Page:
Chesterton Tribune

 

 

Duneland legislators graded by Indiana Coalition of Public Education

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The Indiana Coalition of Public Education (ICPE), a bi-partisan non-profit organization that supports public schools, has issued its 2018 legislative report card. Twenty-nine members of the Indiana General Assembly earned As, one earned a B, eight earned Cs, 63 earned Ds, four earned Fs and four earned an incomplete grade for their support for Indianas public schools.

In all, ICPE issued grades to 109 legislators who are running again in 2018 as incumbents.

The grades for Dunelands three incumbent legislators running for re-election:

* Sen. Karen Tallian, D-Portage: A.

* Rep. Ed Soliday, R-Valparaiso: D.

* Rep. Chuck Moseley, D-Portage: A.

There were many bills affecting education in the 2017 and 2018 state legislative sessions, said Vic Smith, a board member of ICPE. Since ICPE primarily focuses on issues relating to privatizing public schools, we based our report card on bills that diverted taxpayers money away from public schools and sent it to private institutions or damaged public control of education. When you weaken public schools by diverting funding away from them, you undermine a key institution in our society--one that stands as the bedrock of democracy and the cornerstone of local communities.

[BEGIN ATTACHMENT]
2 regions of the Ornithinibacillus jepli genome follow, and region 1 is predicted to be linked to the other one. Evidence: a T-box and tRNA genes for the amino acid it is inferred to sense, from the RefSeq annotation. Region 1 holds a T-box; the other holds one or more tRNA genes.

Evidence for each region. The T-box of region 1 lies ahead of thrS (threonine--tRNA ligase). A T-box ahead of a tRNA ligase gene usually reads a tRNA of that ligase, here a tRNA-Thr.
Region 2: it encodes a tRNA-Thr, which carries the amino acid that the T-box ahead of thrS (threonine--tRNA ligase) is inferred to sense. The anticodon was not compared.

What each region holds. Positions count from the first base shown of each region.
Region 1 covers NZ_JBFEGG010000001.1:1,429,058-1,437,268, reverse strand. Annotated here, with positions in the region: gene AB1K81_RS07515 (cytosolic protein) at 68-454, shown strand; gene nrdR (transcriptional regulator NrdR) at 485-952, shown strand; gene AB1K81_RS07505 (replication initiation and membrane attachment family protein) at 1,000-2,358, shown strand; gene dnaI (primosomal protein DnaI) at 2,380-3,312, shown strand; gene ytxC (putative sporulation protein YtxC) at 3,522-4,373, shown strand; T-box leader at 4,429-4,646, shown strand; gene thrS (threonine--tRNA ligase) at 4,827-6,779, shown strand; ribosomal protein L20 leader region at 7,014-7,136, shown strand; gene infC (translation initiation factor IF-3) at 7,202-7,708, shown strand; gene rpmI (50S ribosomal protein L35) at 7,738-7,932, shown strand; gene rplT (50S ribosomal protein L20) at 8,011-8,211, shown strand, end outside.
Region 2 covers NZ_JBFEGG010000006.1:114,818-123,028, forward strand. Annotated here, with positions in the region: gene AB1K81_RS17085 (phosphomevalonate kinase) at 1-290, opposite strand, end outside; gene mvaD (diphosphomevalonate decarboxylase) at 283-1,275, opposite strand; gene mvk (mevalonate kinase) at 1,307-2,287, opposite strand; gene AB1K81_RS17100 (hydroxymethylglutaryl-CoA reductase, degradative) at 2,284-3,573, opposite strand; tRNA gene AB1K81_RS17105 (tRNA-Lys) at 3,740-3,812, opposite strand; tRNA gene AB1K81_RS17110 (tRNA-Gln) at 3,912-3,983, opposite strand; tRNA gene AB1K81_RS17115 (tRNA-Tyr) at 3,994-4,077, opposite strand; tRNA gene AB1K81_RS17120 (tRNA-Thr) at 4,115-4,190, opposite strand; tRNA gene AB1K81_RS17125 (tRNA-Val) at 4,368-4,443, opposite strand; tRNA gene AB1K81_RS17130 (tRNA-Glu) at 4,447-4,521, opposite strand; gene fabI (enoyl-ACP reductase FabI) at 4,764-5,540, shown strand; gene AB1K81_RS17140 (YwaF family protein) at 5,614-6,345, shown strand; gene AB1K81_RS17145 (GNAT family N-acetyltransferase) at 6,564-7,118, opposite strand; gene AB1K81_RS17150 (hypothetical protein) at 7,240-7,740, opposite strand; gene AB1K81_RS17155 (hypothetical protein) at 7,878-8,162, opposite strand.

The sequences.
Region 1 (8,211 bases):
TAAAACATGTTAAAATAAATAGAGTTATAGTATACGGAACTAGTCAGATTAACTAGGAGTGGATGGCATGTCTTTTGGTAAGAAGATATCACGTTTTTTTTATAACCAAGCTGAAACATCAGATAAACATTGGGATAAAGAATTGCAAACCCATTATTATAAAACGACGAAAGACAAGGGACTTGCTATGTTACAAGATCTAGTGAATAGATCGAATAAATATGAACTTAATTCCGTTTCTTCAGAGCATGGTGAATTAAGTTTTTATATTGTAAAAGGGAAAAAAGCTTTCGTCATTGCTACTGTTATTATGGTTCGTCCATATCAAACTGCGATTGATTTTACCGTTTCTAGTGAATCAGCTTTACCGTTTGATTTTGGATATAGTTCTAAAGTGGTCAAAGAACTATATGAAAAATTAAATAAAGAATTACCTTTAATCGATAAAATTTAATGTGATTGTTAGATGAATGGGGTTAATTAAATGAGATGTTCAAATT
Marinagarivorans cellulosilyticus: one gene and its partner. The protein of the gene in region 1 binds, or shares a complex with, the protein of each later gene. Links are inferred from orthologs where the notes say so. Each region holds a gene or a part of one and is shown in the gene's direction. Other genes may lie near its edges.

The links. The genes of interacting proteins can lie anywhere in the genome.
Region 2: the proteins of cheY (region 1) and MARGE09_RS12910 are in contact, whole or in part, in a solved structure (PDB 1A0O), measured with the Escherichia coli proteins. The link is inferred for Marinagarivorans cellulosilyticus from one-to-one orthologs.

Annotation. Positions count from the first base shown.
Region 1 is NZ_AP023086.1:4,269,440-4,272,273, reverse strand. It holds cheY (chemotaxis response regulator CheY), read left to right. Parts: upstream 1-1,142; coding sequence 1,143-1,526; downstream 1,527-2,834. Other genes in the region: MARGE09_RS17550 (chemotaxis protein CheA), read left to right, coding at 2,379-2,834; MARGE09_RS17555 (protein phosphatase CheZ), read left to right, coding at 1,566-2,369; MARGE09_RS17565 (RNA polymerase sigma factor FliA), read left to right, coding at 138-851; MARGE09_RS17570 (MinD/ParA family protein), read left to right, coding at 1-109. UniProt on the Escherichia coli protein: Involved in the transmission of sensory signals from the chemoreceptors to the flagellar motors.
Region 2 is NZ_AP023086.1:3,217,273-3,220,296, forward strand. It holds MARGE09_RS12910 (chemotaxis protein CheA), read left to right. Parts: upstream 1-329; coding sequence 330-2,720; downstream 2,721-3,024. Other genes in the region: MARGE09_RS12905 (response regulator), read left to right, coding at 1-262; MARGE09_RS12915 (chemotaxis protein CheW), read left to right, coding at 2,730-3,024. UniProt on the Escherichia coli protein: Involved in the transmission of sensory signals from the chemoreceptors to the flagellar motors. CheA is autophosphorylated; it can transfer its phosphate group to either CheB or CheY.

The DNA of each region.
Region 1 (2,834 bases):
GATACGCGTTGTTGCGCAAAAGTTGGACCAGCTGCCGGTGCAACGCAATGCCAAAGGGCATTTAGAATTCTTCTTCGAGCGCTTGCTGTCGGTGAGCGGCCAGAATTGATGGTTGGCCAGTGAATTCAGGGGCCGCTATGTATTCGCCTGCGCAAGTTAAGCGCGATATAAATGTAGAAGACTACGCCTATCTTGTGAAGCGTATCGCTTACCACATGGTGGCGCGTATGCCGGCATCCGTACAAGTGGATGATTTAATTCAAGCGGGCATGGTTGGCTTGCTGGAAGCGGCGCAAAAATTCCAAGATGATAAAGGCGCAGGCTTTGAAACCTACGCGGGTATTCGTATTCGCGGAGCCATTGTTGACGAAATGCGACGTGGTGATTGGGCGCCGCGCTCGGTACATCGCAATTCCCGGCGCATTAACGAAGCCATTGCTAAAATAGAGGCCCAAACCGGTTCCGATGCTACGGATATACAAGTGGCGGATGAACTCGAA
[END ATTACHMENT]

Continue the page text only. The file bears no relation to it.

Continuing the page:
The ICPE Report Card rated incumbents who filed for reelection in 2018, grading them based on their votes on six bills that either:

* Promoted the expansion of private school vouchers.

* Increased tax credits giving taxpayer money to scholarships for private schools.

* Cut voter control of public education.

* Or affected the support of public education.

Democrats fared better than Republicans in the bi-partisan organizations report card. The 28 Democrat incumbents graded all earned an A.

Of the 81 Republican incumbents running for reelection, one earned an A, one earned a grade of B, eight earned a C, 63 earned Ds, four earned an F, and four earned an incomplete.

We are glad to see that public education has friends on both sides of the aisle, said Smith. Public schools need bi-partisan support, and wed like to see more of it in the Indiana General Assembly. The future of over one million students depends on it.

 

 

Posted 8/30/2018

 
 
 
 

 

 

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